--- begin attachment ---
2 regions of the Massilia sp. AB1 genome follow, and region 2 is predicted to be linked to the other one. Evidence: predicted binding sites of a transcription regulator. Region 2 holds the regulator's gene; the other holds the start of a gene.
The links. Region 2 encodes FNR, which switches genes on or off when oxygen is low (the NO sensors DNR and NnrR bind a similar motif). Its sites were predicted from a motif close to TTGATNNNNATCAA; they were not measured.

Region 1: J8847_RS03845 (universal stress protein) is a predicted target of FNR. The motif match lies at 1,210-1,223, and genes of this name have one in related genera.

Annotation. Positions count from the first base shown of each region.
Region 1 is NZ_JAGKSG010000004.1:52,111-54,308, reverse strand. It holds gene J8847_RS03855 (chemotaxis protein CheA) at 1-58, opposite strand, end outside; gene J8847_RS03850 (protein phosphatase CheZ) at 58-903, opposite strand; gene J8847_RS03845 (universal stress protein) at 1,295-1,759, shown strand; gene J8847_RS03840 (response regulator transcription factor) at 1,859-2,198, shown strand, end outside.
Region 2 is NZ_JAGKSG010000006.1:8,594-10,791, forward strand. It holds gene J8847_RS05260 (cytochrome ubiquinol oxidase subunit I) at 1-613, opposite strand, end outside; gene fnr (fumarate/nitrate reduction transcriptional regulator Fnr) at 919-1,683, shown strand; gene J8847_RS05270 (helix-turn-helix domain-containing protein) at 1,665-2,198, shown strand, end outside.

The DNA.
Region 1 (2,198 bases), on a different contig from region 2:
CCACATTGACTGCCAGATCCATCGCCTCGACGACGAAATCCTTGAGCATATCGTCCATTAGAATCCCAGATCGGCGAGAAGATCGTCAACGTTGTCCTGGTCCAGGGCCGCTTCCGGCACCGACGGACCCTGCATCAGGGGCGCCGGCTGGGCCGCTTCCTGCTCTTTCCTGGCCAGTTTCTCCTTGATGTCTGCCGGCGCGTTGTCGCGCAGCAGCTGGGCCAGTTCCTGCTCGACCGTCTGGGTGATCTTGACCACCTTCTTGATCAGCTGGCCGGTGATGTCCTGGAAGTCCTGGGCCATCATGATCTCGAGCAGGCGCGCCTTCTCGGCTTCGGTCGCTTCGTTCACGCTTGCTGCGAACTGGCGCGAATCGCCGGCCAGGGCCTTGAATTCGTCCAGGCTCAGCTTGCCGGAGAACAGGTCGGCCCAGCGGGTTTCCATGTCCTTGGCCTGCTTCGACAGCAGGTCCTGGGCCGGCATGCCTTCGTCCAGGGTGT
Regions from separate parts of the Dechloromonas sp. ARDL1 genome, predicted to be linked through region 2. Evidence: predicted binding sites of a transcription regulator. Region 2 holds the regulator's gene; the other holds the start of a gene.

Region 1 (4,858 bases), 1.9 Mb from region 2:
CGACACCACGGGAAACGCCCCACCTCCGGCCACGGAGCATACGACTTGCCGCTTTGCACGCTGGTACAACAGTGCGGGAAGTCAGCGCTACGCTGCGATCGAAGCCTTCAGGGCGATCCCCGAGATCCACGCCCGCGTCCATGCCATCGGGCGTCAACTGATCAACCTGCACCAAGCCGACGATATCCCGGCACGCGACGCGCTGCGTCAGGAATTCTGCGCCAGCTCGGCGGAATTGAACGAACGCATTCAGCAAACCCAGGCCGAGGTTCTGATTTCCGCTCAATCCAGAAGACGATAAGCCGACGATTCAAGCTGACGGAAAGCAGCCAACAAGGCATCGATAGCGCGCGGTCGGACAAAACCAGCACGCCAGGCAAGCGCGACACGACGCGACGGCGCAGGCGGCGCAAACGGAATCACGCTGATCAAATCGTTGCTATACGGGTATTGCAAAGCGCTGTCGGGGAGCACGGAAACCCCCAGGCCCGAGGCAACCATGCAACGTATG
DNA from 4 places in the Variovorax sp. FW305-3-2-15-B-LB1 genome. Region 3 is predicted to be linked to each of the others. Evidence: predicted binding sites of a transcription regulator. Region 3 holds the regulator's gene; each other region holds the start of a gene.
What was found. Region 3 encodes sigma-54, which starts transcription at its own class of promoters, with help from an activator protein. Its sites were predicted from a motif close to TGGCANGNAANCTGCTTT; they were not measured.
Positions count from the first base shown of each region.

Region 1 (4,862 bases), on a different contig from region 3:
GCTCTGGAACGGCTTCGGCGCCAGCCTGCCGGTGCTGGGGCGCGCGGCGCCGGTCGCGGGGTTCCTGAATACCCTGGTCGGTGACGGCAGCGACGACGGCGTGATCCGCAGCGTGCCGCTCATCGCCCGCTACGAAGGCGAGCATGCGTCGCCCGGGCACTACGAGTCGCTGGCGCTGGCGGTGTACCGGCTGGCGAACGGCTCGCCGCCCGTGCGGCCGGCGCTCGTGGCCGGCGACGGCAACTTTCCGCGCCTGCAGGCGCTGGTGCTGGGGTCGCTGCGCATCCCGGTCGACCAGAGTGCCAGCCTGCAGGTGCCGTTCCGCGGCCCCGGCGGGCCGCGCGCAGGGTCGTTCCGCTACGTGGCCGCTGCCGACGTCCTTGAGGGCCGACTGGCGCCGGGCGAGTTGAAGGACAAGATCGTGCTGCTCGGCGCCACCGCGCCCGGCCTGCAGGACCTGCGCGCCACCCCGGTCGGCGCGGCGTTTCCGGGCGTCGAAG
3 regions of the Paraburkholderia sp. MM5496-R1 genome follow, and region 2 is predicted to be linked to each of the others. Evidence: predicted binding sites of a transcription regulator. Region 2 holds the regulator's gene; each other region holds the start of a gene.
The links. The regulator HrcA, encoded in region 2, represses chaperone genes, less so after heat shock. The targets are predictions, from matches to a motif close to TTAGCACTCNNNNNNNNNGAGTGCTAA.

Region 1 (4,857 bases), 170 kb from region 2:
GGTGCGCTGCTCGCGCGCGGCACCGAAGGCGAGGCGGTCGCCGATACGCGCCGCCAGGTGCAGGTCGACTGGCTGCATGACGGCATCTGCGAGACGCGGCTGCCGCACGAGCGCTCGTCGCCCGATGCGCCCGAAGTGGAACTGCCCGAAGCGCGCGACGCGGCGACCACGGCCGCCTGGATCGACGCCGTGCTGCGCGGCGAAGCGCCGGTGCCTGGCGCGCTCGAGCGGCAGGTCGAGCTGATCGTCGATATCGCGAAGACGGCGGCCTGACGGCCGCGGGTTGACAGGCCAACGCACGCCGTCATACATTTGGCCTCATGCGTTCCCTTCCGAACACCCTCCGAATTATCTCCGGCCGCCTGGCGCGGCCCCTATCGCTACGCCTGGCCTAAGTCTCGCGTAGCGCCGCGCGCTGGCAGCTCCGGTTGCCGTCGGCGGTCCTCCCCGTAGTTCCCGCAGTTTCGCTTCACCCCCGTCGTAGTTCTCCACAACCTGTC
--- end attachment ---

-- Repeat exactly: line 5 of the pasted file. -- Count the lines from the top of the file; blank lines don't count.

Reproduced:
Region 1 is NZ_JAGKSG010000004.1:52,111-54,308, reverse strand. It holds gene J8847_RS03855 (chemotaxis protein CheA) at 1-58, opposite strand, end outside; gene J8847_RS03850 (protein phosphatase CheZ) at 58-903, opposite strand; gene J8847_RS03845 (universal stress protein) at 1,295-1,759, shown strand; gene J8847_RS03840 (response regulator transcription factor) at 1,859-2,198, shown strand, end outside.